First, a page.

Powerful Hurricane Lee strengthens to a Category 5 with 160 mph winds

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Hurricane Lee barreled westward with 155 mph winds on Friday, September 8th, after exploding in intensity on Thursday, doubling its wind speeds in just 24 hours.

But, hundreds of miles from land, the high-end Category 4 hurricane appeared to have peaked during its overnight climb to 165 mph. By Friday morning its winds had dropped slightly to 155 mph, though it was still an extremely powerful storm, making the most of a warm, open ocean and light winds. Millions were waiting to see what the dangerous storm would do in the days ahead.

High surf and life-threatening rip currents were expected to arrive along the islands in the northeastern Caribbean by Friday and remain through the weekend, the National Hurricane Center said. Then rough surf, rip currents, and hazardous conditions were forecast along much of the U.S. East Coast by Sunday evening.

The hurricane center’s official forecast track and most hurricane models predict Lee will continue to move west-northwestward into early next week and be somewhere northeast of the Turks and Caicos and eastern Bahamas on Tuesday.

Beyond that, it is “way too soon to know what level of impacts, if any, Lee might have along the U.S. East Coast, Atlantic Canada, or Bermuda late next week, particularly since the hurricane is expected to slow down considerably over the southwestern Atlantic,” the center’s Robbie Berg, a senior hurricane specialist, wrote in the 11 p.m. forecast discussion Thursday.

Lee was forecast to slow over the weekend as it meets a ridge that blocks its forward progress, Berg said.

Where is Hurricane Lee?

Powerful Hurricane Lee, strengthening to a Category 5 with 160 mph winds on Thursday, formed a wide clear eye in this composite satellite image provided by the National Oceanic and Atmospheric Administration. Lee is forecast to further intensify on Friday.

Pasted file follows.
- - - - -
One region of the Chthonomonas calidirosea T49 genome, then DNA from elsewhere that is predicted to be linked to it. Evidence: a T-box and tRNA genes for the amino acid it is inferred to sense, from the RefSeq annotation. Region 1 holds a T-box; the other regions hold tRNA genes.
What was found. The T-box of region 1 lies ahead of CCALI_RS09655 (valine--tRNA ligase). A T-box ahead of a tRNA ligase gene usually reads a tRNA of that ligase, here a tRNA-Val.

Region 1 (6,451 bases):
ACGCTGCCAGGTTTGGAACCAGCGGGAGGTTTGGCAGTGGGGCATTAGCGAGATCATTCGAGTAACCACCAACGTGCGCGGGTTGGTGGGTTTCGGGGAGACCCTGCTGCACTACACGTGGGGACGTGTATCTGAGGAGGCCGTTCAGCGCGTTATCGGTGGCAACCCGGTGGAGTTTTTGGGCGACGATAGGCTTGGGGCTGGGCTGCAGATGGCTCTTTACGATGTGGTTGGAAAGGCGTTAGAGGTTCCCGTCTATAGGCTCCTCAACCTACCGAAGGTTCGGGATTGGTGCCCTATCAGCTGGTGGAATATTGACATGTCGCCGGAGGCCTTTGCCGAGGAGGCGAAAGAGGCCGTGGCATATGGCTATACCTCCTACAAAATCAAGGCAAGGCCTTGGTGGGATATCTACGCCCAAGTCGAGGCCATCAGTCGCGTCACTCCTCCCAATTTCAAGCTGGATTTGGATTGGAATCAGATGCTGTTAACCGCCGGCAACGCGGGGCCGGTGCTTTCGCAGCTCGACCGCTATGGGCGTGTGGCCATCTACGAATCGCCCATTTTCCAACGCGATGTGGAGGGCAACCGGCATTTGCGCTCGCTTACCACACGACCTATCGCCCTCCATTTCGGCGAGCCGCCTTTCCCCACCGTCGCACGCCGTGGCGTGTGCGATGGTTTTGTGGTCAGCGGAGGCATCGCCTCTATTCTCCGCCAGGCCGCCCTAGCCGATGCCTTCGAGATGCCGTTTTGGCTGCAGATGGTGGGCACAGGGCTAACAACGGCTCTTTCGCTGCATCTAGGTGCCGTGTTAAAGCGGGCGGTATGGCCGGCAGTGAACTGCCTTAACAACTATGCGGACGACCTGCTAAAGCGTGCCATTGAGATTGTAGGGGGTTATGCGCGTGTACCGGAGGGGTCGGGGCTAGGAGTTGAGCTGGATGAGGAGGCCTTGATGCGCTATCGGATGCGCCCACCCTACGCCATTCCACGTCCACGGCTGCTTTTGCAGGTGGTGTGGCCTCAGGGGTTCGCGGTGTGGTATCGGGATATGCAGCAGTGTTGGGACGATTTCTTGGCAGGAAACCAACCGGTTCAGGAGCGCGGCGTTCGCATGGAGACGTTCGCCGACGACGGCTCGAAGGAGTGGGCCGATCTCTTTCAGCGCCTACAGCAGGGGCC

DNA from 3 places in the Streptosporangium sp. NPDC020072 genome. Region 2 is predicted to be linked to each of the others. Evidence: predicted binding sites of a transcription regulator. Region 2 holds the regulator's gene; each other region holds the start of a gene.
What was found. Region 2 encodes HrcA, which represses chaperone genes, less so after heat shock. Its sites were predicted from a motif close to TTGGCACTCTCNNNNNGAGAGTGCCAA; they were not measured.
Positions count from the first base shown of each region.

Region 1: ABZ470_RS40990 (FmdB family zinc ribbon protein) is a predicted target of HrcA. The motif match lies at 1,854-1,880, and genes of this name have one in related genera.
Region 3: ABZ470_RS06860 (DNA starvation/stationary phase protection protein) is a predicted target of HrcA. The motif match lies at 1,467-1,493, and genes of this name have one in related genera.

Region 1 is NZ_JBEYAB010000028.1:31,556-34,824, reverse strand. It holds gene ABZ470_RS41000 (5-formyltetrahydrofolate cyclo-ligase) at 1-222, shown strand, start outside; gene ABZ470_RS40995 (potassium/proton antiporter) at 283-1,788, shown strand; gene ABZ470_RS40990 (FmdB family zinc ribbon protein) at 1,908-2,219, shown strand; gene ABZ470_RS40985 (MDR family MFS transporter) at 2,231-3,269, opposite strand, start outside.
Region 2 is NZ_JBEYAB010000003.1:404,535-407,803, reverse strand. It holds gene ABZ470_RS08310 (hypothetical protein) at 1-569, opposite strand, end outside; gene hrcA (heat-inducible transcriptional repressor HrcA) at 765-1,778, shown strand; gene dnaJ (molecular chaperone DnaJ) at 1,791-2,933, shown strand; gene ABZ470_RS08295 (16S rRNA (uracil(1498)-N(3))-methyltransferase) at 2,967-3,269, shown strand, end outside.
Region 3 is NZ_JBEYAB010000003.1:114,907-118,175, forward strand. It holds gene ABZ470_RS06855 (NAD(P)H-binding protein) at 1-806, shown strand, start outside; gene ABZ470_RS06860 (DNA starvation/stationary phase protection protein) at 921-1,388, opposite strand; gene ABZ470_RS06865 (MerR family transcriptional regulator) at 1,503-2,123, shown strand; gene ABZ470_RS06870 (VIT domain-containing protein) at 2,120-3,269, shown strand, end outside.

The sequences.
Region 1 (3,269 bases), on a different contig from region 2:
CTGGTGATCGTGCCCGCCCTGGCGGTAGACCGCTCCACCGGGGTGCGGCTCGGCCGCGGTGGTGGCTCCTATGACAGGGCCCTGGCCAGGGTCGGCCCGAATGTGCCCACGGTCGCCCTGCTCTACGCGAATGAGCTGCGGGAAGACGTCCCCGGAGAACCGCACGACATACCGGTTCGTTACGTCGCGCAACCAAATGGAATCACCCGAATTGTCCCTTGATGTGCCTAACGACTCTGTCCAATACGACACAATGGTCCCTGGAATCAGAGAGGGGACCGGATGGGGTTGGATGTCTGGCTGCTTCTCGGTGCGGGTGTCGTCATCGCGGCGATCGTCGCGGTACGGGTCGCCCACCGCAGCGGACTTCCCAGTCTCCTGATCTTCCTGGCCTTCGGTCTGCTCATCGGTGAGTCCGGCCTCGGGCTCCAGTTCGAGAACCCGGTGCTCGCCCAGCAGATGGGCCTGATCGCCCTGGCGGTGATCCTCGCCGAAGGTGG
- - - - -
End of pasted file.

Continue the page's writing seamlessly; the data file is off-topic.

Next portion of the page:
Powerful Hurricane Lee, strengthening to a Category 5 with 160 mph winds on Thursday, formed a wide clear eye in this composite satellite image provided by the National Oceanic and Atmospheric Administration. Lee is forecast to further intensify on Friday.

  • At 11 a.m. Friday, Lee was 565 miles east of the northern Leeward Islands, moving west-northwest at 13 mph, the National Hurricane Center said.
  • Satellite images showed a classic major hurricane, with a clear visible eye, and its central pressure had already begun to rise, up to 942 millibars from the earlier 926.
  • Hurricane-force winds extended as far as 35 miles from the center of the storm, and tropical-storm-force winds extended up to 140 miles.
  • The upper third of wave heights near the center of the storm have been averaging 45 to 50 feet, which means the highest waves could be double that, said Mike Brennan, director of the National Hurricane Center.
Hurricane Lee rapidly intensified to Category 5 status on Thursday, its peak sustained winds doubling in 24 hours, then began to weaken within hours. This forecast cone graphic from the National Hurricane Center shows the probable path of the center of the storm.

Hurricane Lee rapidly intensified to Category 5 status on Thursday, its peak sustained winds doubling in 24 hours, then began to weaken within hours. This forecast cone graphic from the National Hurricane Center shows the probable path of the center of the storm.

How high could Lee’s winds get?

Although initially forecast to increase to 180 mph winds, the official forecast calls for Lee to remain at 155 mph winds through tomorrow, then weaken gradually thereafter.

Overnight Thursday, the center said its new Hurricane Forecast and Analysis System had projected peak intensity of 195-207 mph winds, but the hurricane specialists kept with a more conservative forecast.

Only seven other hurricanes in the modern satellite era had reached a peak maximum intensity of 180 mph, said Phil Klotzbach, a researcher and seasonal hurricane outlook author at Colorado State University.

Lee was forecast to maintain winds of at least 150 mph through Tuesday.

Hurricane center’s forecast track for Lee

The official forecast track cone shows the most likely path of the center of the storm. It does not illustrate the full width of the storm or its potential impacts, and the center of the storm is likely to travel outside the cone up to 33% of the time.

Source: NOAA

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